The sun sets on another week, leaving the for-profit higher education sector with darkening prospects in The Bluegrass State. "Ky. takes legal action against for-profit college," reads the hed to a July 28, 2011 Bloomberg Businessweek article. "Kentucky will seek a multi-million dollar judgment against an Owensboro-based career college that it alleges violated Kentucky's consumer protection laws," the article reports.
At issue are the college's practices, which Kentucky's attorney general considers exploitative and misleading. High on the list of grievances is the accusation that the for-profit gouges its students on textbooks, often leveraging them into the purchase by withholding student aid.
This textbook scuttlebutt comes close on the heels of another scandal involving the alleged witness-tampering of a person slated to testify at a Senate inquiry into career-college business practices. "Questions have been raised about whether [Iowa] Sen. Tom Harkin's office improperly coached a Senate committee witness," a July 28, 2011 Des Moines Register article reports, "but legal scholars say handling of the witness was routine."
The senator himself "denies wrongdoing," and the witness backs up his claim, averring that "neither Harkin nor his staff asked the witness to lie, but instead coached him about how to most concisely respond to questions using information he'd previously provided the senator's staff."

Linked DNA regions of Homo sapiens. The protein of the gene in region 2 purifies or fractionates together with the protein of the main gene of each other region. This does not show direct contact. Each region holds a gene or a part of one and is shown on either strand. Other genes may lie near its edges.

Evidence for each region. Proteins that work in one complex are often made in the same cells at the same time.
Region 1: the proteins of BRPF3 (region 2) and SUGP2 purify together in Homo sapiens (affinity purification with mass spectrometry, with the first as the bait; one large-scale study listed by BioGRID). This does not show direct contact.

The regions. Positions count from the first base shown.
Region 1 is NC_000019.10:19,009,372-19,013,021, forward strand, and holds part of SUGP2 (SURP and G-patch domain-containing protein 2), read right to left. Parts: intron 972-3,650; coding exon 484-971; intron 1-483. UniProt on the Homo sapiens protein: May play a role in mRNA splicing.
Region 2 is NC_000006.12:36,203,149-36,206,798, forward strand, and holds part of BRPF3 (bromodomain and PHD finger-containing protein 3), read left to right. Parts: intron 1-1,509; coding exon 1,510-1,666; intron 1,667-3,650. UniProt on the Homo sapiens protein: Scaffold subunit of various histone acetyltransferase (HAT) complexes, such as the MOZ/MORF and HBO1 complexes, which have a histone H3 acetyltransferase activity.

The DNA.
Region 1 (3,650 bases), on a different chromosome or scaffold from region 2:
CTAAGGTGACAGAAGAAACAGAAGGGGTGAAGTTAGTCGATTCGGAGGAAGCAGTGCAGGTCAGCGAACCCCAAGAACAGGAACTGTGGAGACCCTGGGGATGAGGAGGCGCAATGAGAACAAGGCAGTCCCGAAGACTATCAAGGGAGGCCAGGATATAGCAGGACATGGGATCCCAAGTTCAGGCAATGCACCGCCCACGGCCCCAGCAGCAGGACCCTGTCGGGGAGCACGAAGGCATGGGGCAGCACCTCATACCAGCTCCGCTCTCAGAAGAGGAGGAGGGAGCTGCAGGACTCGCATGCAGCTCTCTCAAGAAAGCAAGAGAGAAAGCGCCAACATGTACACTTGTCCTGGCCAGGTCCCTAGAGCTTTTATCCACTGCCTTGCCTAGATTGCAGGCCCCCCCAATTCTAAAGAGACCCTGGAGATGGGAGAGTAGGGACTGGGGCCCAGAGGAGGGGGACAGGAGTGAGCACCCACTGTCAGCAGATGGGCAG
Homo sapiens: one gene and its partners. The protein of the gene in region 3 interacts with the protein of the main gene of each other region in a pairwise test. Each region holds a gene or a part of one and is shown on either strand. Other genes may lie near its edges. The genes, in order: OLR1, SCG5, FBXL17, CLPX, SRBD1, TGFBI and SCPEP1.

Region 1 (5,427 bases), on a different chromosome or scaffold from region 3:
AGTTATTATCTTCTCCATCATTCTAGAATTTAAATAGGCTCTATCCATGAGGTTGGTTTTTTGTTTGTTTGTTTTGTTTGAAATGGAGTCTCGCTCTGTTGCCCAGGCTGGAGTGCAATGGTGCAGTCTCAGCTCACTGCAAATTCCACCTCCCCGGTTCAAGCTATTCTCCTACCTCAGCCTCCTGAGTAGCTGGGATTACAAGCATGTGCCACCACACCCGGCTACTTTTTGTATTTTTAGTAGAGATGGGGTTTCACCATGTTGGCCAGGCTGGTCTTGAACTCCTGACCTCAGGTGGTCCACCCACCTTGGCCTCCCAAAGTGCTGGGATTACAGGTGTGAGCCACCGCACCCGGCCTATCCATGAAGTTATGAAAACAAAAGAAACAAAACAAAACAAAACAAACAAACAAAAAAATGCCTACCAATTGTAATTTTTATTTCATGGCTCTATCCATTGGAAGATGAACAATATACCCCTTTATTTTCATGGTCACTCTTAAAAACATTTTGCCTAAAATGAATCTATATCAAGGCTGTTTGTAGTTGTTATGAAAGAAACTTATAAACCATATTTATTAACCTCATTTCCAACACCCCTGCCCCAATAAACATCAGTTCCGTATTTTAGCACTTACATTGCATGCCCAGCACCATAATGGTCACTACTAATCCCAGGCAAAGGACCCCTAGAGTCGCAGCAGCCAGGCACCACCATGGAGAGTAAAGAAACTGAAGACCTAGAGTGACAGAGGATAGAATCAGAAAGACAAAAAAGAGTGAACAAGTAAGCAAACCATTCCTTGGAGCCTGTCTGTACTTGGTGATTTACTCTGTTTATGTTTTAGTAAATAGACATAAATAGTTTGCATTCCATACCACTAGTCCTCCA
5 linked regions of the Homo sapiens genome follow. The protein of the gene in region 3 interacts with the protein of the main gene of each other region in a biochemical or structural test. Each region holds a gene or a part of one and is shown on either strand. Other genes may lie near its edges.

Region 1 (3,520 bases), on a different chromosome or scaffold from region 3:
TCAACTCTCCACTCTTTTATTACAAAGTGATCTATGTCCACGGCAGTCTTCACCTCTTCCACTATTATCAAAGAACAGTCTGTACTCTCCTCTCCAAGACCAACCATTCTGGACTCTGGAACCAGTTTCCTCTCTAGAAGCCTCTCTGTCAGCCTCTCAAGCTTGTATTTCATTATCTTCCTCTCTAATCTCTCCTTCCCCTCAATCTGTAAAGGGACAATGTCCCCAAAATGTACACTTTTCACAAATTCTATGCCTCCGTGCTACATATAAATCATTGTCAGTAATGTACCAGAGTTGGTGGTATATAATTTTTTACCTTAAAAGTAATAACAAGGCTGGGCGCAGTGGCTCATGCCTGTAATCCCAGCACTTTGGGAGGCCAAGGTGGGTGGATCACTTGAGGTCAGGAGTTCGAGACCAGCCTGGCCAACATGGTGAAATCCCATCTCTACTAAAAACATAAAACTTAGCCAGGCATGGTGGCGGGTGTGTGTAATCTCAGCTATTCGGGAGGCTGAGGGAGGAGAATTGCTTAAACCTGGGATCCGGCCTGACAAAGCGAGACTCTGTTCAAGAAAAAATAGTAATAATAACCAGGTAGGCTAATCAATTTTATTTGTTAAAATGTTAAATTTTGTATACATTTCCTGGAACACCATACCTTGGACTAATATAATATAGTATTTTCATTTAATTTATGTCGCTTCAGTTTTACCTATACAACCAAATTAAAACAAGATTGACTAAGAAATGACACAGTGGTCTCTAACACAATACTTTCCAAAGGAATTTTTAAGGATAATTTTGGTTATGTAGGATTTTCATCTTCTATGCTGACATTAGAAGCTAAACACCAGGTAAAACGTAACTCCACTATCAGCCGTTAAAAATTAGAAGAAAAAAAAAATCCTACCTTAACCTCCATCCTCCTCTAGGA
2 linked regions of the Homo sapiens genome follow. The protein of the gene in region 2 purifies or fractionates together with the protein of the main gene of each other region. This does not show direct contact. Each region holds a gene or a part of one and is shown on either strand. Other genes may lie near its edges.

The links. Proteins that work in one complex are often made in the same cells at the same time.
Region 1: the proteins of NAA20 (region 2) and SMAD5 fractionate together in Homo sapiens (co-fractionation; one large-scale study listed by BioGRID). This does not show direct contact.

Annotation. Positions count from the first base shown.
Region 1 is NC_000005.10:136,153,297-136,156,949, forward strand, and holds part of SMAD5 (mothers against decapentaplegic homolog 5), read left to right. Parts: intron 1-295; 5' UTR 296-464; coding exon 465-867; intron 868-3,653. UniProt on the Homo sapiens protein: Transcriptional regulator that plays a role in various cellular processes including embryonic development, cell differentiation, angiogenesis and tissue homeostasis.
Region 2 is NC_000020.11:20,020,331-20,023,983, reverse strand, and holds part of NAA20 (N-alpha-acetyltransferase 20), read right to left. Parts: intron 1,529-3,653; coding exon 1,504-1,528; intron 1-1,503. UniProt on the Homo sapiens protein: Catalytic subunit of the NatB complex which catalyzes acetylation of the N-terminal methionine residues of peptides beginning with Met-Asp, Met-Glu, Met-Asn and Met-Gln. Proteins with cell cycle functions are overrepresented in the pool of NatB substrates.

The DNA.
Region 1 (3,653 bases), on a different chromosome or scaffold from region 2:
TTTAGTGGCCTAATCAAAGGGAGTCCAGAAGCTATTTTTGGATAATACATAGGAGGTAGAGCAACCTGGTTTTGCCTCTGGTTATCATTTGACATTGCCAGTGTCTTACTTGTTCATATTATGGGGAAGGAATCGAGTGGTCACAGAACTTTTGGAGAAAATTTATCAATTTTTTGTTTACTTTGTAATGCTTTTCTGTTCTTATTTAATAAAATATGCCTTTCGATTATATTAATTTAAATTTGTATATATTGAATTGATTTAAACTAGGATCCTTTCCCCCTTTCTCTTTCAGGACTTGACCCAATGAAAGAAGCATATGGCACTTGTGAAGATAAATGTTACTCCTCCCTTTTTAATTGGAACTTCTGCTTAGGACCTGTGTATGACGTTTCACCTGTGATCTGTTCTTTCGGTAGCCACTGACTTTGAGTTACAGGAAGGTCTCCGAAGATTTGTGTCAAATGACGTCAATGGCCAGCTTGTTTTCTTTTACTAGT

Scandals spurious or factual have done little to dampen the fortunes of for-profit colleges -- at least in the Buckeye State. A July 28, 2011 Oxford Press article reports that "online and distance learning jumped 150 percent in Ohio since 2004 to more than 93,000 students; nationwide 4.3 million students take at least one online course, according to federal and state data."
Career colleges have thus far claimed the lion's share of fresh enrollees, but the online appendages of recognizable nonprofit schools have offered a bit of competition. "Much of this growth has been fueled by schools like Kaplan, which operates in 20 states and 30 countries, and the University of Phoenix, which, too, has a global footprint," the Oxford Press article continues. "Traditional schools like Miami University and Sinclair Community College are also offering more web-based courses."
The fair winds buoying for-profits to further financial success show little sign of abating, even in the aftermath of the "gainful employment" imbroglio. Indeed, one fact that is becoming increasingly apparent is that private sector colleges and universities are here to stay.